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Recently I was having some discussions on the naming of Service-Oriented Architecture (SOA) services and their operations. There were some differing opinions on the length of the names and concerns about the duplication of some words in both the service name and operation names.

Naming Principles

As a general set of principles, I prefer to use names that are: intuitive, understandable, more readable in typical English, discoverable and allow for extensibility.

Microsoft has some useful naming conventions and guidelines for .NET that are reasonably mature and generally can be applied to SOA service names.

Service Names

As an example, let us assume that in a domain we have products/stock/inventory that is acquired and sold. We could say that there should be a service for the management of inventory items.

We therefore could propose an "Inventory Management" service to record the addition and removal of stock. A valid alternative name also could be "Inventory" service. "Inventory" as a service name obviously is shorter than "Inventory Management". So is that better?

One could at this point perhaps flip a coin and naively settle on either option. But I wouldn't recommend that...

Do those service names comply with the above-stated principles? Maybe - it depends on the domain.

Let me now give you some more possible information about the domain. When inventory is sold or moved to another department, there are typically corresponding accounting entries that need to be recorded. We therefore could propose an "Inventory Movement" service to encapsulate this.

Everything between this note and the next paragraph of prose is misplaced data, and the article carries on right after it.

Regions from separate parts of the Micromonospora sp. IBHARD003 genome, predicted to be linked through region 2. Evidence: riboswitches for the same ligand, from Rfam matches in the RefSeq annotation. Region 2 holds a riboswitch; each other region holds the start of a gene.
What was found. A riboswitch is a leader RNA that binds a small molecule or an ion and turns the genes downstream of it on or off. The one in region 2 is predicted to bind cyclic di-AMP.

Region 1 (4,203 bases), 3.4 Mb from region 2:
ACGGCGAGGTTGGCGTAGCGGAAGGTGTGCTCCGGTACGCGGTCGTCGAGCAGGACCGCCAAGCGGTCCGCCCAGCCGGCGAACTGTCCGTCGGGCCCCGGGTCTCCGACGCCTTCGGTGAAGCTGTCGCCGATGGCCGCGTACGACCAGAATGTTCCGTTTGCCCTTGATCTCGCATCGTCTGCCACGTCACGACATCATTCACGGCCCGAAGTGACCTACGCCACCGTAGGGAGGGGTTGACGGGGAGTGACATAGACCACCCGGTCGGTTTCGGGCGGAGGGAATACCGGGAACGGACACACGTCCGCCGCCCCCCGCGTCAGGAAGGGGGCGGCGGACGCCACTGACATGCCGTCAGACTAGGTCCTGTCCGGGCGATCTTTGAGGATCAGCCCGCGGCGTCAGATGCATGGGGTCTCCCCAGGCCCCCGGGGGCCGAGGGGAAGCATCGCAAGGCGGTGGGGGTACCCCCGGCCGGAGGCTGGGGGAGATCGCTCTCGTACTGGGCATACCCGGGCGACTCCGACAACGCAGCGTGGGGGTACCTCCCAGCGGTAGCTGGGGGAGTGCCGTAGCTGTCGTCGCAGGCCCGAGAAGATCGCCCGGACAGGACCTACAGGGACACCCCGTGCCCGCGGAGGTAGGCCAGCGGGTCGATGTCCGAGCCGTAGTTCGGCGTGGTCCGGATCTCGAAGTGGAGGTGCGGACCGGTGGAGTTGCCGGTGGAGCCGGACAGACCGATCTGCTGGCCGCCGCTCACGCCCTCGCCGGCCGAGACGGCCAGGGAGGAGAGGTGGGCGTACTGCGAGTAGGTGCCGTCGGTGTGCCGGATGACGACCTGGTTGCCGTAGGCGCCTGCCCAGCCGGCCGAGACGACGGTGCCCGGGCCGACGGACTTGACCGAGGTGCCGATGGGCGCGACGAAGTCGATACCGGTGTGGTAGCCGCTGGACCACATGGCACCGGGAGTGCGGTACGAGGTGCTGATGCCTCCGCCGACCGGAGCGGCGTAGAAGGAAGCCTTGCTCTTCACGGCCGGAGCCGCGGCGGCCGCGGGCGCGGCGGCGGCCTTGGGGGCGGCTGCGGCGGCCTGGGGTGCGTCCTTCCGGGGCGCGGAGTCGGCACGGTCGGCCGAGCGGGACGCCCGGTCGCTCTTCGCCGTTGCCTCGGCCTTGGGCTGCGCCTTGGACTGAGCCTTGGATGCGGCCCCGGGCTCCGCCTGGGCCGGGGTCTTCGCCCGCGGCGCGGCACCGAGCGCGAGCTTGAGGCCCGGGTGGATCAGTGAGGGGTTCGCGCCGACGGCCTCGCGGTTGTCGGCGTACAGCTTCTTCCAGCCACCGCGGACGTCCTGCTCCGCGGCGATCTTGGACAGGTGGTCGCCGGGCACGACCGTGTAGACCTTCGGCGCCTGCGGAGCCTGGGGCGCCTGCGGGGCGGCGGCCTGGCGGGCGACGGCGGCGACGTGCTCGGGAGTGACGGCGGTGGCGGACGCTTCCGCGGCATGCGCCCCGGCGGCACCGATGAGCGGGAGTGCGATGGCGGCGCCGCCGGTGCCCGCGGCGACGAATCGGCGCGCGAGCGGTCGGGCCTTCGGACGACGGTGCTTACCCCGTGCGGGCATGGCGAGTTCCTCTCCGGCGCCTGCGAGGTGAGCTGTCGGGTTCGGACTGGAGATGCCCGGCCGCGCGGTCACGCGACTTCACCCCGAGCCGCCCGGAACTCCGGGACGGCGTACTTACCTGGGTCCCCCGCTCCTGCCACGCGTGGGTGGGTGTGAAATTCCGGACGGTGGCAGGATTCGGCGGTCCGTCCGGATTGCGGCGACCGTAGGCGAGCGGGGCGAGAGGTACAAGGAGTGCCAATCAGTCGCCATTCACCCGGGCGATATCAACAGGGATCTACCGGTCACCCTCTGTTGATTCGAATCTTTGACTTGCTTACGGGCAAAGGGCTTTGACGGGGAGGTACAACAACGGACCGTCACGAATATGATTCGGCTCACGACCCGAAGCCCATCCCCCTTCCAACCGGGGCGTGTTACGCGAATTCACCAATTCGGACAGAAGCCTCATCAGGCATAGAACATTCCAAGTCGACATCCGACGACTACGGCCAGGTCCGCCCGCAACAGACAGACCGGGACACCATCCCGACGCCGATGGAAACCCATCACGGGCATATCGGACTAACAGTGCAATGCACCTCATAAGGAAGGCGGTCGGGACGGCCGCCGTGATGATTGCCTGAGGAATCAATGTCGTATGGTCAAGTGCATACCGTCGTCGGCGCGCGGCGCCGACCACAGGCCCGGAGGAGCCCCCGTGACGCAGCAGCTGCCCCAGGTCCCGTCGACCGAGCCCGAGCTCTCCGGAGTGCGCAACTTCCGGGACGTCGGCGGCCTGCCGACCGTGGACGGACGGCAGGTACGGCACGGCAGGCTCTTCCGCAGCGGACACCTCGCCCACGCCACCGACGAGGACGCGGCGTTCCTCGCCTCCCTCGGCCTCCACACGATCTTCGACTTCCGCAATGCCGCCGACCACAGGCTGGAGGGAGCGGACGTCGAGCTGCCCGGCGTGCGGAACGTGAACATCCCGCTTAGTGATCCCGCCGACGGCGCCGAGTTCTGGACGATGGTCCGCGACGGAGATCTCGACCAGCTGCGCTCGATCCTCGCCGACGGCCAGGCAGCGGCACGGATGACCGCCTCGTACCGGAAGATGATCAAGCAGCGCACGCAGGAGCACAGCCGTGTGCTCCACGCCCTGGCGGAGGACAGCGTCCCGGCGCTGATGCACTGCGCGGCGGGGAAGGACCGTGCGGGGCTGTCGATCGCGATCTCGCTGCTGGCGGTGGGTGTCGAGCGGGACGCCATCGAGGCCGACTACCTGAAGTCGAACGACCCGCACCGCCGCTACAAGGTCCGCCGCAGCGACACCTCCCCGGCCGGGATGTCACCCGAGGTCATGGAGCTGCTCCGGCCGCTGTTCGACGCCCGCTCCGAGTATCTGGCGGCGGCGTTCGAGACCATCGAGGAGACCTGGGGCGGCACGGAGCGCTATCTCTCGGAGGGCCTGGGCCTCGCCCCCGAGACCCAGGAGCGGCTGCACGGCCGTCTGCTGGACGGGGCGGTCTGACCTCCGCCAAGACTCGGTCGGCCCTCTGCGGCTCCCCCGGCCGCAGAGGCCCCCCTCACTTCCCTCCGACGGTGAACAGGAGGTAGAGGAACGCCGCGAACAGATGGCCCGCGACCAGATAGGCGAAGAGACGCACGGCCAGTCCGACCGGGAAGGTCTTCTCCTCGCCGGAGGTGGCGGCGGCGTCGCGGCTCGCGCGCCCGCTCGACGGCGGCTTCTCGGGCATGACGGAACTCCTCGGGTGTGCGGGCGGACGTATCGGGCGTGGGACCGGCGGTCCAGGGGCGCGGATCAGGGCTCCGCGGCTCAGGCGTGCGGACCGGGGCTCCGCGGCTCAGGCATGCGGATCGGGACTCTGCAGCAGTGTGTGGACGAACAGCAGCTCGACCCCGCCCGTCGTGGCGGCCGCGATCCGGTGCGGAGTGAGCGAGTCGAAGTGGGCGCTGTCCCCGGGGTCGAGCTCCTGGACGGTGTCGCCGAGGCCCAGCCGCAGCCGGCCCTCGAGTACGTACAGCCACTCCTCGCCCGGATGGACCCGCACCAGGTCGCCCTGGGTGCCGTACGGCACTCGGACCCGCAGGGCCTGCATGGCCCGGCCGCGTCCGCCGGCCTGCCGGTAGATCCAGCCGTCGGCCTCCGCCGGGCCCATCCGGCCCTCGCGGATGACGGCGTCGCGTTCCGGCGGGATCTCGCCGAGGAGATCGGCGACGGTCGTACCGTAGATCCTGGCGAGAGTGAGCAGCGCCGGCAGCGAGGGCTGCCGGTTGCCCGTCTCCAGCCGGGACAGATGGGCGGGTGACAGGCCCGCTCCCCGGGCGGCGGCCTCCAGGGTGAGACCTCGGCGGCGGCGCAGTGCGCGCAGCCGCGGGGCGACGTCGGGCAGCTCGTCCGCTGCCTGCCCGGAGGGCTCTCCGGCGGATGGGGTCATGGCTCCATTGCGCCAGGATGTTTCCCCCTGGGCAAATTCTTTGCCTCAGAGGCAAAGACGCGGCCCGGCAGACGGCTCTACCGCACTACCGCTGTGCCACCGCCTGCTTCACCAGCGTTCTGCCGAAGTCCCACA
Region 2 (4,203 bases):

So now in this domain, we optionally could have the following:

  1. "Inventory" and "Inventory Movement" services, or
  2. "Inventory Management" and "Inventory Movement" services.

For me, seeing the juxtaposition of both service names in option (1) makes me feel uneasy, highlights ambiguity and causes me confusion. Since there is "Inventory Movement", what is the role of "Inventory"?

Additionally, "Inventory" sounds very much like a data entity that one might perform CRUD operations on - as opposed to a Business Service.

Option (2) however is more intuitive, less ambiguous and causes me less confusion. "Inventory Management" intuitively sounds like it could be related to the management of inventory items (whatever that may be...). Overall for me, this makes more common sense than option (1).